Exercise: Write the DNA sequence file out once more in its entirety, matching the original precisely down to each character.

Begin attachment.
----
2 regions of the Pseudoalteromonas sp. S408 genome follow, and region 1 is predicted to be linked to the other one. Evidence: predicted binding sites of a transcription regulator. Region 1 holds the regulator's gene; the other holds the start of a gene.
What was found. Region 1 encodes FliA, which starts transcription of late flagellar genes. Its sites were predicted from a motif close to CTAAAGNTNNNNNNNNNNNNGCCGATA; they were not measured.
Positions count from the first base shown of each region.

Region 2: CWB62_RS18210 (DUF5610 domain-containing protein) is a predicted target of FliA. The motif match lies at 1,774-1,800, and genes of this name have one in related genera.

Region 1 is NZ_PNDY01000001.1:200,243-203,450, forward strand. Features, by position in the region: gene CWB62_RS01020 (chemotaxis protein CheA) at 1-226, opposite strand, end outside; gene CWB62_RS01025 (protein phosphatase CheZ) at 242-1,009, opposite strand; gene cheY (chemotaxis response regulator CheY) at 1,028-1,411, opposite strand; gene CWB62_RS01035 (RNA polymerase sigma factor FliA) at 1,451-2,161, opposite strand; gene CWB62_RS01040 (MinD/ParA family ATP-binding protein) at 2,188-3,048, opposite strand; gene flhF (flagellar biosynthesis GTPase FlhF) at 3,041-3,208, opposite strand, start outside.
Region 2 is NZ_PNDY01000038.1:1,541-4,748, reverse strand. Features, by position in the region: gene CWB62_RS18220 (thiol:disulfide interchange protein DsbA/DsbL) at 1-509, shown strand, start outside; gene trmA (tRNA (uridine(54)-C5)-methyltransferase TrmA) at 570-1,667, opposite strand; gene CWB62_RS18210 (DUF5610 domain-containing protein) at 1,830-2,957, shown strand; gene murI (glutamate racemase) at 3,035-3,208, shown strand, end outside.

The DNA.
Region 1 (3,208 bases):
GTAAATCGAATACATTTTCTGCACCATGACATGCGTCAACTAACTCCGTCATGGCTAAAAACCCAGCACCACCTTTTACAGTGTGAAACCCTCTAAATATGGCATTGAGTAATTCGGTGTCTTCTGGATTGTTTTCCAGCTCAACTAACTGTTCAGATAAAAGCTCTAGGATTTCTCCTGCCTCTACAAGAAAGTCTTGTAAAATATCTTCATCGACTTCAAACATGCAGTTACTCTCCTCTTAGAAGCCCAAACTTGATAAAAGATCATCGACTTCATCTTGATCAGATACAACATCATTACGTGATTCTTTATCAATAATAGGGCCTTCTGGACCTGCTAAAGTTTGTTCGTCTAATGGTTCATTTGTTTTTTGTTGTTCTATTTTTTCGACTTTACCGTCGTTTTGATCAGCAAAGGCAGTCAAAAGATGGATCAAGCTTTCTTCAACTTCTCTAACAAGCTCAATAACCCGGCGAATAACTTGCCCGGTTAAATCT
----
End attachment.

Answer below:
2 regions of the Pseudoalteromonas sp. S408 genome follow, and region 1 is predicted to be linked to the other one. Evidence: predicted binding sites of a transcription regulator. Region 1 holds the regulator's gene; the other holds the start of a gene.
What was found. Region 1 encodes FliA, which starts transcription of late flagellar genes. Its sites were predicted from a motif close to CTAAAGNTNNNNNNNNNNNNGCCGATA; they were not measured.
Positions count from the first base shown of each region.

Region 2: CWB62_RS18210 (DUF5610 domain-containing protein) is a predicted target of FliA. The motif match lies at 1,774-1,800, and genes of this name have one in related genera.

Region 1 is NZ_PNDY01000001.1:200,243-203,450, forward strand. Features, by position in the region: gene CWB62_RS01020 (chemotaxis protein CheA) at 1-226, opposite strand, end outside; gene CWB62_RS01025 (protein phosphatase CheZ) at 242-1,009, opposite strand; gene cheY (chemotaxis response regulator CheY) at 1,028-1,411, opposite strand; gene CWB62_RS01035 (RNA polymerase sigma factor FliA) at 1,451-2,161, opposite strand; gene CWB62_RS01040 (MinD/ParA family ATP-binding protein) at 2,188-3,048, opposite strand; gene flhF (flagellar biosynthesis GTPase FlhF) at 3,041-3,208, opposite strand, start outside.
Region 2 is NZ_PNDY01000038.1:1,541-4,748, reverse strand. Features, by position in the region: gene CWB62_RS18220 (thiol:disulfide interchange protein DsbA/DsbL) at 1-509, shown strand, start outside; gene trmA (tRNA (uridine(54)-C5)-methyltransferase TrmA) at 570-1,667, opposite strand; gene CWB62_RS18210 (DUF5610 domain-containing protein) at 1,830-2,957, shown strand; gene murI (glutamate racemase) at 3,035-3,208, shown strand, end outside.

The DNA.
Region 1 (3,208 bases):
GTAAATCGAATACATTTTCTGCACCATGACATGCGTCAACTAACTCCGTCATGGCTAAAAACCCAGCACCACCTTTTACAGTGTGAAACCCTCTAAATATGGCATTGAGTAATTCGGTGTCTTCTGGATTGTTTTCCAGCTCAACTAACTGTTCAGATAAAAGCTCTAGGATTTCTCCTGCCTCTACAAGAAAGTCTTGTAAAATATCTTCATCGACTTCAAACATGCAGTTACTCTCCTCTTAGAAGCCCAAACTTGATAAAAGATCATCGACTTCATCTTGATCAGATACAACATCATTACGTGATTCTTTATCAATAATAGGGCCTTCTGGACCTGCTAAAGTTTGTTCGTCTAATGGTTCATTTGTTTTTTGTTGTTCTATTTTTTCGACTTTACCGTCGTTTTGATCAGCAAAGGCAGTCAAAAGATGGATCAAGCTTTCTTCAACTTCTCTAACAAGCTCAATAACCCGGCGAATAACTTGCCCGGTTAAATCT